Ugandan opposition lawmakers have resolved to boycott parliamentary sittings to mount pressure to secure the freedom of fellow MPs who were arrested earlier this month.
Allan Ssewanyana and Muhammad Ssegirinya of the National Unity Platform lead by pop star-cum opposition leader Bobi Wine were arrested in regard to a recent wave of murders in the central region of Greater Masaka.
The two, who are facing murder and terrorism charges got re-arrested soon after being granted bail by the High court.
Opposition lawmakers announced their resolution Wednesday “following today’s meeting chaired by the leader of the opposition in parliament (LOP), Mathias Mpuuga”, according to local media.
“We condemn the illegal detention of the two MPs and many other Ugandans who are being held for so long without trial,” opposition chief whip John Baptist Nambeshe said, adding that, “We will boycott the plenary sittings of parliament until the due process of the law is followed in the prosecution of our colleagues and other opposition supporters.”
The move, Nambeshe said, is intended to force the government to respect the rule of law.
“Until the two members and other Ugandans who support change who are in incarceration; some in places we don’t know are taken through due process, we shall not go back to parliament and comfortably deliberate on issues when our people are being persecuted,” Nambeshe said.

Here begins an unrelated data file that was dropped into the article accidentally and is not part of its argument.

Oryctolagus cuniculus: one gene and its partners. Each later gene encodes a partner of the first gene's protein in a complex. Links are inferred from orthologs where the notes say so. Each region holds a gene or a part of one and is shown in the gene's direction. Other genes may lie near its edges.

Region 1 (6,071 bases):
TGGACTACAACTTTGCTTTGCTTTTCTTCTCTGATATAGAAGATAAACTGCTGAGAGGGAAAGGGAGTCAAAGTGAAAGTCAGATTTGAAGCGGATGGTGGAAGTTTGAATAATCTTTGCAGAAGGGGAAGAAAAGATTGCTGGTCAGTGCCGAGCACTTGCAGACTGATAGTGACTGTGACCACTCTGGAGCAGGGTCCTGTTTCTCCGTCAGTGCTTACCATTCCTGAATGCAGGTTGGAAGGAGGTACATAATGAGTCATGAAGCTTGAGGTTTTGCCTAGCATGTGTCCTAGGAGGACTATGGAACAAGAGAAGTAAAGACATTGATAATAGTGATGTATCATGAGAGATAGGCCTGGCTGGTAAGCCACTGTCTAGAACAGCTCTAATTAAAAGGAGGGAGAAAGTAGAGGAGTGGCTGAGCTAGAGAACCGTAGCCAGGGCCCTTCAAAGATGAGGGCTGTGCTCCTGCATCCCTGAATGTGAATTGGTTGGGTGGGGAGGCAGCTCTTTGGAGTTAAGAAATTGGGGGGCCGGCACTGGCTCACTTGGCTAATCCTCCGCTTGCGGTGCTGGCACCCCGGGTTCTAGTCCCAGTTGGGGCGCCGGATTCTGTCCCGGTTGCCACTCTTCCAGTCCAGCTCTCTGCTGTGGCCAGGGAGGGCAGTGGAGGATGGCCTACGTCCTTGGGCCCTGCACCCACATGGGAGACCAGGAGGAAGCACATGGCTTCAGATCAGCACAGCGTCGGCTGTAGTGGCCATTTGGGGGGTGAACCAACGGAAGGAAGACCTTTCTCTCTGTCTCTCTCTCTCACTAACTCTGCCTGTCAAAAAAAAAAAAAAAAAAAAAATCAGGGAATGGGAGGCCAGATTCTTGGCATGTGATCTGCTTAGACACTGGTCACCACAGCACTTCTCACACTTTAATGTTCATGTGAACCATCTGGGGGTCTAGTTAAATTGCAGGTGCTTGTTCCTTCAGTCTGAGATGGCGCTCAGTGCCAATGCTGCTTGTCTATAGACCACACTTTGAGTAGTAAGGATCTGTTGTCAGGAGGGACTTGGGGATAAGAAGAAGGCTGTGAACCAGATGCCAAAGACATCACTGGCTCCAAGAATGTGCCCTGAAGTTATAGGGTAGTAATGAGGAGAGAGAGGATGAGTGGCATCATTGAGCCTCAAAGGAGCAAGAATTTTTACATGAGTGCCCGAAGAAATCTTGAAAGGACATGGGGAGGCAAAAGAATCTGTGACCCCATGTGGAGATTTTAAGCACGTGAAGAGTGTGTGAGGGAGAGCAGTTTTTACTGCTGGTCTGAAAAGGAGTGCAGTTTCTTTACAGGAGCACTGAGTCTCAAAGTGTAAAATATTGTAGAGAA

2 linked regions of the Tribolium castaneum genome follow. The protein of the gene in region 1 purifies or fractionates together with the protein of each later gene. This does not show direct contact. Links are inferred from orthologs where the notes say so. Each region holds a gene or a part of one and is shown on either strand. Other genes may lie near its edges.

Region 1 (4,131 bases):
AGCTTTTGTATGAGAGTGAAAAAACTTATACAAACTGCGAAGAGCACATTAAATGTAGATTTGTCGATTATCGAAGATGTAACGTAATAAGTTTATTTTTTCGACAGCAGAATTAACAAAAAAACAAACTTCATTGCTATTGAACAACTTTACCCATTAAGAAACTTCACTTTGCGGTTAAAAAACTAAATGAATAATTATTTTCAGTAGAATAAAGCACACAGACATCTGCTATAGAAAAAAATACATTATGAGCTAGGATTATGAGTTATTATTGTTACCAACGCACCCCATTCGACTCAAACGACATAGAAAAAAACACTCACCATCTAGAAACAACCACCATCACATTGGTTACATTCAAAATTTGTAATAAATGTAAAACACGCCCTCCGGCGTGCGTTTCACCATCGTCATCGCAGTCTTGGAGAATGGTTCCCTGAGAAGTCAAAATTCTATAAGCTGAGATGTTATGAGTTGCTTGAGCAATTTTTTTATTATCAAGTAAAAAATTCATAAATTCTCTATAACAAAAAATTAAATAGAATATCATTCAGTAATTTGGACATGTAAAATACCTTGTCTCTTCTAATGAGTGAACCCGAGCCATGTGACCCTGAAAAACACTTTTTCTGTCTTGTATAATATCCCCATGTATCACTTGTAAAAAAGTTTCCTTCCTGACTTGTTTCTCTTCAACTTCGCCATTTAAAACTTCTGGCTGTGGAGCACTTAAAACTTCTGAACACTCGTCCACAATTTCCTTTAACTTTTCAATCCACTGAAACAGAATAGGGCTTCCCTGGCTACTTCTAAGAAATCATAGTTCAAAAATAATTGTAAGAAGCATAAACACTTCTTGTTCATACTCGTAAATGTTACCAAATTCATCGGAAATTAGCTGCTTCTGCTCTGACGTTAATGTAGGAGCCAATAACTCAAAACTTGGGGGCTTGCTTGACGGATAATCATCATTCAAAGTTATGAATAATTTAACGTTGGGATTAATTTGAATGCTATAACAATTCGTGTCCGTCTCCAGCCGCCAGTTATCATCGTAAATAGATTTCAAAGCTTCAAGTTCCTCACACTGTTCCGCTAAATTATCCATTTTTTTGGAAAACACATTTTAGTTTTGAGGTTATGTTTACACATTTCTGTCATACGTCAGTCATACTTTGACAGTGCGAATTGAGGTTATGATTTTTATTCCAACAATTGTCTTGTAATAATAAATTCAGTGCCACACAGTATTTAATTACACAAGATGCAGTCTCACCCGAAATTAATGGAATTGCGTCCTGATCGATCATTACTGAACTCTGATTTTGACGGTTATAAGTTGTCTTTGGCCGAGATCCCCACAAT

The development comes a day after opposition MPs stormed out of parliament in protest of what they termed as government’s failure to offer a satisfactory reason for the brutal re-arrest of Ssewanyana and Ssegirinya moments after they had been granted bail.
Ssewanyana was re-arrested last Thursday while Ssegirinya was re-arrested this Monday outside Kigo prison by armed security operatives. Meanwhile, the opposition has also rejected President Museveni’s push to abolish the requirement to grant bail to suspects.
“We want to confirm that we stand by the current provisions in the Constitution. Uganda obligations, internationally and regionally; we are party to the universal declaration of human rights that calls for presumption of innocence, we are a party to the international covenant on civil and political rights. All those obligations mandate us as a country to ensure that we respect the presumption of innocence and by extension, we uphold the right to apply for bail,” Bugiri MP Asuman Basalirwa said.
“We will defend the current constitutional provision that entitles anybody accused of an offence to apply for bail and will therefore not be party to any moves that are intended to remove bail from our law books. The current provisions on bail are sufficient enough to cater for Mr Museveni’s concerns,” he added.
Yesterday Tuesday, Museveni met NRM MPs to sell to them his idea of scrapping the constitutional provision on bail which Basalirwa warned is likely to cast the NRM government in bad light.
“The NRM government will go into history as the first government in the whole world to abolish bail. Not even the Taliban [in Afghanistan], not even the military regime in North Korea or in Myanmar abolished bail, so, they [NRM] will be the first should they pursue this matter to its conclusion. If Museveni wants to be the champion of being unique in that respect, we will not follow him in that uniqueness,” Basalirwa said.